Umqombothi, or sorghum beer, is as old as the African hills and as beloved as ubuntu. It has been brewed in various forms and given different names across the continent (In Burkina Faso it’s called dolo, in Nigeria, pito and in Zimbabwe ingwebu, the Ndebele word for ‘froth’), but it shares a couple of basic ingredients – sorghum, maize and sometimes millet – that, once fermented, result in a nutritious, heady, hoppy beer that bears little resemblance to commercial beer but is much cheaper and quicker to make at home.
When and where to serve umqombothi
Umqombothi is not only for sipping fireside, it is a traditional drink that is made in advance for serving at important celebrations and it is believed to assist in communication with the amadlozi, or ancestors.
It is traditionally brewed by matriarchs to welcome their sons home after initiation and served at weddings, funerals and important community meetings. Nowadays it[s making an appearance in city shebeens while beer-brewing enthusiasts across the world are trying their hand at this opaque beer in an effort to hop on the trend.
Tips for making Umqombothi
- Try your local grocery store, or health shops, for supplies. Or use equal amounts of maize meal and course sorghum following the method described below.
- Using more maize malt will produce a lighter-coloured beer with a mellow flavour while using more sorghum will produce a stronger-tasting, darker beer.
- You can add a cup of sugar to the final mix to increase fermentation.
- Ensure all equipment and utensils are squeaky clean so you don’t ruin your brew.
- The longer you ferment it, the higher the alcohol content will be, but don’t expect it to go much higher than 5% and it will go off if you keep it too long. Five days is normally the maximum time.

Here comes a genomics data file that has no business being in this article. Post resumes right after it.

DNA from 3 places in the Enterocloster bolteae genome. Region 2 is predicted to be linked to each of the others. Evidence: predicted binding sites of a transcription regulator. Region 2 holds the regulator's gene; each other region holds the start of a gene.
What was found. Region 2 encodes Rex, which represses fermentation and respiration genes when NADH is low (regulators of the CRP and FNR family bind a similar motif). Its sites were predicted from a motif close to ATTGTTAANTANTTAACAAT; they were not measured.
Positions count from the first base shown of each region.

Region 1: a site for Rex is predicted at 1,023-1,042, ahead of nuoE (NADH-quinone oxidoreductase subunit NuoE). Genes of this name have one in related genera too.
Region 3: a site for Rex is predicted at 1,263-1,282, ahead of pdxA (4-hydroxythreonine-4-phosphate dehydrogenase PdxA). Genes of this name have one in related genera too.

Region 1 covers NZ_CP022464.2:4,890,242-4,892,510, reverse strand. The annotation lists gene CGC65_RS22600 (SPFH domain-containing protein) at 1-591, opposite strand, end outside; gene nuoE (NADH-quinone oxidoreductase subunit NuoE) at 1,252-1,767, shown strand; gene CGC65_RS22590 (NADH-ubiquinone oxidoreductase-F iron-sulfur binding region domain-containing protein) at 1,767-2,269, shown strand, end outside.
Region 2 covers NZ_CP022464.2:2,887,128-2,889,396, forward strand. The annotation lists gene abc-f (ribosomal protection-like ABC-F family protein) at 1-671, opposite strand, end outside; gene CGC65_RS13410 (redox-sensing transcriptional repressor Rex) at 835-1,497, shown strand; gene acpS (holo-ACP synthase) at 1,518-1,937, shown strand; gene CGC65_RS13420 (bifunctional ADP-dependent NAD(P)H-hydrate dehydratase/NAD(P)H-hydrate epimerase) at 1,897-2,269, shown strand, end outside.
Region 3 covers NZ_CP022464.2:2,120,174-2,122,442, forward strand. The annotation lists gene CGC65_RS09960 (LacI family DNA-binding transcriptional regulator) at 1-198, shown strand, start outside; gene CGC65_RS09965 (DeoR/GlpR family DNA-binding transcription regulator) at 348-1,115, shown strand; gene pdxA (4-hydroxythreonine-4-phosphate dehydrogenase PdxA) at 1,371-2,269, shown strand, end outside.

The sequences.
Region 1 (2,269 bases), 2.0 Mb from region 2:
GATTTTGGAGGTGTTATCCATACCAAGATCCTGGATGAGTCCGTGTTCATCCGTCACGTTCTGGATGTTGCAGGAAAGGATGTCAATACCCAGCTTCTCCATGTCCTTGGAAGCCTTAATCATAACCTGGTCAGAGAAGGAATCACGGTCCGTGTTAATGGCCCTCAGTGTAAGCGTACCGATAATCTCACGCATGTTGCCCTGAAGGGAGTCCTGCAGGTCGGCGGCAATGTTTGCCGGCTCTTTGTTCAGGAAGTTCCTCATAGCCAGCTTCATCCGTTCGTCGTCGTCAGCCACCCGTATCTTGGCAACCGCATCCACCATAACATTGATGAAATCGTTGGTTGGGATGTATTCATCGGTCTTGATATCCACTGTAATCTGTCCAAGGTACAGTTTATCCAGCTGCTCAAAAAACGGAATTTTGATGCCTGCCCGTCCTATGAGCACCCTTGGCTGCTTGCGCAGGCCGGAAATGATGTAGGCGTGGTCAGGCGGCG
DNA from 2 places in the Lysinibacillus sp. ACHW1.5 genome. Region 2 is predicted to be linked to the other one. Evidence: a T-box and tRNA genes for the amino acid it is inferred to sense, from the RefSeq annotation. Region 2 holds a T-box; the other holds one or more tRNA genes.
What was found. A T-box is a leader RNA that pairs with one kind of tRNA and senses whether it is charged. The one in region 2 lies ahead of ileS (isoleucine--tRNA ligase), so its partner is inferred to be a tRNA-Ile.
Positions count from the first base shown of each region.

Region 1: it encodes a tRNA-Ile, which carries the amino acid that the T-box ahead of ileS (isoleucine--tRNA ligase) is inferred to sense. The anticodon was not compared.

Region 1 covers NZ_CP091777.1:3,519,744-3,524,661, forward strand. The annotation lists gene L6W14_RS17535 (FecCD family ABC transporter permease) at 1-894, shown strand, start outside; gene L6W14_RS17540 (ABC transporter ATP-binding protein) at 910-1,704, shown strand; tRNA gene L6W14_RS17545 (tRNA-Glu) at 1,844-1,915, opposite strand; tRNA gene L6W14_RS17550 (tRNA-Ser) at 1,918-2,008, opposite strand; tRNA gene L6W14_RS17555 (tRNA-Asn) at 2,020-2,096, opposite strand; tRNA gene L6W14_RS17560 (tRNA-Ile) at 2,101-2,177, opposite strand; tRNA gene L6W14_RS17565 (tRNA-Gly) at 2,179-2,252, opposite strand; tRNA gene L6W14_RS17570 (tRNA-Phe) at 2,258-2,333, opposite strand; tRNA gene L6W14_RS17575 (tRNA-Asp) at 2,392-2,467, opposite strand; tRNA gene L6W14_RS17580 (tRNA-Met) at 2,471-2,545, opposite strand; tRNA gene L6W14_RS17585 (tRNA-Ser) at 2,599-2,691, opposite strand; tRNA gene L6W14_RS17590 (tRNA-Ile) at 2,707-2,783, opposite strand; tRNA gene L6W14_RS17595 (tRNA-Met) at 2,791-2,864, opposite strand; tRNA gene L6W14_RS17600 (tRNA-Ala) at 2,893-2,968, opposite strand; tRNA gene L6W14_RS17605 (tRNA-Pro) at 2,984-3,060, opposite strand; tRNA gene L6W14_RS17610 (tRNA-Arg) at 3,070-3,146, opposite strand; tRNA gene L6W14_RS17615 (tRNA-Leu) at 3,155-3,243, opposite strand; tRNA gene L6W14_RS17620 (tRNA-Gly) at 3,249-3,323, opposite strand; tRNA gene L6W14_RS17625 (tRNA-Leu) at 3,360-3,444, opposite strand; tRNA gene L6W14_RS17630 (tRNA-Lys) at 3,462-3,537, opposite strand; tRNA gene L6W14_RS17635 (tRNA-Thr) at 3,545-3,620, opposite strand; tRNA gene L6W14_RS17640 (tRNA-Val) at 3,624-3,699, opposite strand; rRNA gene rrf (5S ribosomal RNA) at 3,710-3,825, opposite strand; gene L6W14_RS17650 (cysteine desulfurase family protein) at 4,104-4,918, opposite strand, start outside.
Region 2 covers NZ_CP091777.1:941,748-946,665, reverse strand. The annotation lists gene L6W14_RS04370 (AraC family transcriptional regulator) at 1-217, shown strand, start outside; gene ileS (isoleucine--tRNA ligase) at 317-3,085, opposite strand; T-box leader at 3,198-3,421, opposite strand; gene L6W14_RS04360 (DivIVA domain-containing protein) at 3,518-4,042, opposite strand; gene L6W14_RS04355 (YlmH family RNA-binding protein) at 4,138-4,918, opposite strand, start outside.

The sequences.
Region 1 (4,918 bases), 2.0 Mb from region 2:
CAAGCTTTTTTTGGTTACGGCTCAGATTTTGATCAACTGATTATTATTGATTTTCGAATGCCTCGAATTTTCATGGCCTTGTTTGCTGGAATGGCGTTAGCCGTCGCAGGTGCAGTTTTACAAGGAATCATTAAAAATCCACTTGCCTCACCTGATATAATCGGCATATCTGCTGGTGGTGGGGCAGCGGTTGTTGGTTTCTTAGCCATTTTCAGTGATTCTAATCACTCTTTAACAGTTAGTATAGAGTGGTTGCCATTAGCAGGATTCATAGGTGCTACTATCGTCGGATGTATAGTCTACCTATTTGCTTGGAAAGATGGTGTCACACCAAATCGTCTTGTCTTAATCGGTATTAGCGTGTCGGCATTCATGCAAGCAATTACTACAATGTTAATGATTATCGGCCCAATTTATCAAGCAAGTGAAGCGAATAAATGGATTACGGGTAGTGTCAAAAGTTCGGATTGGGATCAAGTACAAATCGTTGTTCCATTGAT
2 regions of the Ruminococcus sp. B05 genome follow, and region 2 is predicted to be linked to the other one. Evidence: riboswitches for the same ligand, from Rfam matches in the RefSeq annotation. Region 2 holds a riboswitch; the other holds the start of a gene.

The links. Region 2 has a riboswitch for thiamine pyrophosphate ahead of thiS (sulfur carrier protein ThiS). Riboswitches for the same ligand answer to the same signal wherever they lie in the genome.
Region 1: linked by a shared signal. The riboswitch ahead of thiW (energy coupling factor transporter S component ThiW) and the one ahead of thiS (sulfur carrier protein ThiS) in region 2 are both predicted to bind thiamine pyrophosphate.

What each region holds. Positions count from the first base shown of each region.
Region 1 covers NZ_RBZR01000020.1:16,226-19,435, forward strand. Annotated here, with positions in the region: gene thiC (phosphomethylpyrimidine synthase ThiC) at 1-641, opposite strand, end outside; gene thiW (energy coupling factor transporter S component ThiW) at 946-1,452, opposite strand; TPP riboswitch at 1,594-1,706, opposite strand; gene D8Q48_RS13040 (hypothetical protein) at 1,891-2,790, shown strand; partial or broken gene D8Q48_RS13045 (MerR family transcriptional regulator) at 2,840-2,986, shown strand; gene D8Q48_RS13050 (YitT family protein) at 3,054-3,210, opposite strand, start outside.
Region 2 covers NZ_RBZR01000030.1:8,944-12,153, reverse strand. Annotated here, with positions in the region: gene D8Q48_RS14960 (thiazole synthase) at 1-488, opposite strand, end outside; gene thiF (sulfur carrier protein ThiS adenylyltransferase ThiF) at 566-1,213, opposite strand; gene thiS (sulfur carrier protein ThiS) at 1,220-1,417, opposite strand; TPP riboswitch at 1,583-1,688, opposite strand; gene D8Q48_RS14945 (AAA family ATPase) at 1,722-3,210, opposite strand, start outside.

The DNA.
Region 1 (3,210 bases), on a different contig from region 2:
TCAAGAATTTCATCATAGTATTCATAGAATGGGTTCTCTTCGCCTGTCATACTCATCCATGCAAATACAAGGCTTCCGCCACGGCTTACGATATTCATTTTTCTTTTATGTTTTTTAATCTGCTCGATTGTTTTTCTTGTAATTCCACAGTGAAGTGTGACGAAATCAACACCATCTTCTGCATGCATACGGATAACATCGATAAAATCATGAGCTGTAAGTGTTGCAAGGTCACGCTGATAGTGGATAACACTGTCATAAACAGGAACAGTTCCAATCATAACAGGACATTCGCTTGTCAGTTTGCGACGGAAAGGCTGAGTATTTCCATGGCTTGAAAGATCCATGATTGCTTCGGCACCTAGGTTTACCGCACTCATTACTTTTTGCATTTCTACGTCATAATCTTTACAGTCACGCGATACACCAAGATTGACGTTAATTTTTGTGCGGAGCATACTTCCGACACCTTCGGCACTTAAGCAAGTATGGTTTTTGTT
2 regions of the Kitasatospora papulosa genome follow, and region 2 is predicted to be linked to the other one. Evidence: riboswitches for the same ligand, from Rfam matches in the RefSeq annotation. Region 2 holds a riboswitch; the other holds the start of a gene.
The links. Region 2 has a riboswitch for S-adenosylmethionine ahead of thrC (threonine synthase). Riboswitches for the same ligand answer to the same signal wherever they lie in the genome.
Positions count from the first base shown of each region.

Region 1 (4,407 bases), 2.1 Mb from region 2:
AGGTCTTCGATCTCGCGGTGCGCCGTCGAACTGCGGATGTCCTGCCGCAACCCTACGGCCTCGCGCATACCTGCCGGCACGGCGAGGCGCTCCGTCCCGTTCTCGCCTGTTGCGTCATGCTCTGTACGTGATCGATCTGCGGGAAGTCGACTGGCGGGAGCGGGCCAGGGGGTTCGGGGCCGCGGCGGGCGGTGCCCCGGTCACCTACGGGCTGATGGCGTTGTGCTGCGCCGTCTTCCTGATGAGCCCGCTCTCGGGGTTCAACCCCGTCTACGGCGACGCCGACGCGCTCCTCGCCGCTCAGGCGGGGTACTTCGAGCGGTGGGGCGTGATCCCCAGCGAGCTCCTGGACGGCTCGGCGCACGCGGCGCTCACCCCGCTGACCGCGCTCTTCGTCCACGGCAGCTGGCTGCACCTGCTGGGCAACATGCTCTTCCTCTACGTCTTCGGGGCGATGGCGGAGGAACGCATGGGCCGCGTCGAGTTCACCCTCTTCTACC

- Use the solids – called izinzipho – left over from the brewing for your next batch of umqombothi to speed up the fermentation process. Or, feed it to the chickens.
- It is considered rude to drink umqombothi while standing up.
Umqombothi is an essential part of South African food and drink heritage, and well worth mastering and passing on to your kids. And as the lockdown continues, don’t forget to cheers the amadlozi with your first sip so they can impart their wisdom for us to get through this difficult time.
Is it legal to make your own alcohol during lockdown?
The National Disaster Act doesn’t implicitly forbid you from making your own alcoholic drinks, but as with all actions involving alcohol, moderation is key. You can make your own supply, but making to sell is strictly forbidden and will land you in hot water with the law.
DISCLAIMER: We not advocate the abuse of alcoholic beverages and it is expected that if you try the recipes and/or other material provided on this website, you do so responsibly, with moderation and with caution.
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